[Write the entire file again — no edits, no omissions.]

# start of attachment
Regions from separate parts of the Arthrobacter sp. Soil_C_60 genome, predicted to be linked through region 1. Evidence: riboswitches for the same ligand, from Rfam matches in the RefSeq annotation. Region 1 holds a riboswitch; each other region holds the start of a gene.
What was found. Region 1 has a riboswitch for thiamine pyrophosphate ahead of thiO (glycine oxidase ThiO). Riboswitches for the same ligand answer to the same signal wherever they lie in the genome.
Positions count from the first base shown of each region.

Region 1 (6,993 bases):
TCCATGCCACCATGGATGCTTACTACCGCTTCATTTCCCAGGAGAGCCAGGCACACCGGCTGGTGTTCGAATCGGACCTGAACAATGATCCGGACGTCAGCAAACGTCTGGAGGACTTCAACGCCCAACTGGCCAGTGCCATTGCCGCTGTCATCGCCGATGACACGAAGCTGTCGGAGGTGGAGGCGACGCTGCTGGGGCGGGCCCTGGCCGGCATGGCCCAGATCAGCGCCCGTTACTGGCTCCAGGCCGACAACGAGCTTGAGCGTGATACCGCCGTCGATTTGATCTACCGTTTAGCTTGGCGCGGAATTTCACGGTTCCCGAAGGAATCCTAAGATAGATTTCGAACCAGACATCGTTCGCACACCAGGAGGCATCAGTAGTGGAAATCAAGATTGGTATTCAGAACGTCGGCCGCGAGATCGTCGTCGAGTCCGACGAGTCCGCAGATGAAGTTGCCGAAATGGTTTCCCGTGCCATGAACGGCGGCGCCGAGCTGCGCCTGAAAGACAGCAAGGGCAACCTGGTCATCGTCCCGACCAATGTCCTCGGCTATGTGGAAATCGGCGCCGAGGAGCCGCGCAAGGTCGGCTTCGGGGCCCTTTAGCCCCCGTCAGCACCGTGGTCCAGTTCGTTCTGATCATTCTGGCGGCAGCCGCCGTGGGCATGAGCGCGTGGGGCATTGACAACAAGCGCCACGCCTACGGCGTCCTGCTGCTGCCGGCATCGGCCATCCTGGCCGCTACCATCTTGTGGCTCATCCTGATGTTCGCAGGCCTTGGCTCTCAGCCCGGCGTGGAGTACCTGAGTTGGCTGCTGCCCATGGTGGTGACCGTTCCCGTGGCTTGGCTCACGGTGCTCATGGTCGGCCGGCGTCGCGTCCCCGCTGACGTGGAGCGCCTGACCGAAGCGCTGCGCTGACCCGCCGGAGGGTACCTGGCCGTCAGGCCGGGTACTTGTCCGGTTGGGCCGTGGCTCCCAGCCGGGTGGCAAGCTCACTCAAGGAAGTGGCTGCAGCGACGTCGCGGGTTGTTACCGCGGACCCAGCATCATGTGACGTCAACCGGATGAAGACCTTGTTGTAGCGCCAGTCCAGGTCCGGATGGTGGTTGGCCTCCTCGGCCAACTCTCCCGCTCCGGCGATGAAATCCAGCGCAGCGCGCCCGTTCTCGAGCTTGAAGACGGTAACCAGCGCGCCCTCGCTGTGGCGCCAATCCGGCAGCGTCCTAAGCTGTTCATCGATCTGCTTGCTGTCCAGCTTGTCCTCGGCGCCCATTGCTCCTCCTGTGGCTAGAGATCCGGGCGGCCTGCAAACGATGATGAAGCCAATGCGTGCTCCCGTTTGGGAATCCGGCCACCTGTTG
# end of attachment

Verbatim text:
Regions from separate parts of the Arthrobacter sp. Soil_C_60 genome, predicted to be linked through region 1. Evidence: riboswitches for the same ligand, from Rfam matches in the RefSeq annotation. Region 1 holds a riboswitch; each other region holds the start of a gene.
What was found. Region 1 has a riboswitch for thiamine pyrophosphate ahead of thiO (glycine oxidase ThiO). Riboswitches for the same ligand answer to the same signal wherever they lie in the genome.
Positions count from the first base shown of each region.

Region 1 (6,993 bases):
TCCATGCCACCATGGATGCTTACTACCGCTTCATTTCCCAGGAGAGCCAGGCACACCGGCTGGTGTTCGAATCGGACCTGAACAATGATCCGGACGTCAGCAAACGTCTGGAGGACTTCAACGCCCAACTGGCCAGTGCCATTGCCGCTGTCATCGCCGATGACACGAAGCTGTCGGAGGTGGAGGCGACGCTGCTGGGGCGGGCCCTGGCCGGCATGGCCCAGATCAGCGCCCGTTACTGGCTCCAGGCCGACAACGAGCTTGAGCGTGATACCGCCGTCGATTTGATCTACCGTTTAGCTTGGCGCGGAATTTCACGGTTCCCGAAGGAATCCTAAGATAGATTTCGAACCAGACATCGTTCGCACACCAGGAGGCATCAGTAGTGGAAATCAAGATTGGTATTCAGAACGTCGGCCGCGAGATCGTCGTCGAGTCCGACGAGTCCGCAGATGAAGTTGCCGAAATGGTTTCCCGTGCCATGAACGGCGGCGCCGAGCTGCGCCTGAAAGACAGCAAGGGCAACCTGGTCATCGTCCCGACCAATGTCCTCGGCTATGTGGAAATCGGCGCCGAGGAGCCGCGCAAGGTCGGCTTCGGGGCCCTTTAGCCCCCGTCAGCACCGTGGTCCAGTTCGTTCTGATCATTCTGGCGGCAGCCGCCGTGGGCATGAGCGCGTGGGGCATTGACAACAAGCGCCACGCCTACGGCGTCCTGCTGCTGCCGGCATCGGCCATCCTGGCCGCTACCATCTTGTGGCTCATCCTGATGTTCGCAGGCCTTGGCTCTCAGCCCGGCGTGGAGTACCTGAGTTGGCTGCTGCCCATGGTGGTGACCGTTCCCGTGGCTTGGCTCACGGTGCTCATGGTCGGCCGGCGTCGCGTCCCCGCTGACGTGGAGCGCCTGACCGAAGCGCTGCGCTGACCCGCCGGAGGGTACCTGGCCGTCAGGCCGGGTACTTGTCCGGTTGGGCCGTGGCTCCCAGCCGGGTGGCAAGCTCACTCAAGGAAGTGGCTGCAGCGACGTCGCGGGTTGTTACCGCGGACCCAGCATCATGTGACGTCAACCGGATGAAGACCTTGTTGTAGCGCCAGTCCAGGTCCGGATGGTGGTTGGCCTCCTCGGCCAACTCTCCCGCTCCGGCGATGAAATCCAGCGCAGCGCGCCCGTTCTCGAGCTTGAAGACGGTAACCAGCGCGCCCTCGCTGTGGCGCCAATCCGGCAGCGTCCTAAGCTGTTCATCGATCTGCTTGCTGTCCAGCTTGTCCTCGGCGCCCATTGCTCCTCCTGTGGCTAGAGATCCGGGCGGCCTGCAAACGATGATGAAGCCAATGCGTGCTCCCGTTTGGGAATCCGGCCACCTGTTG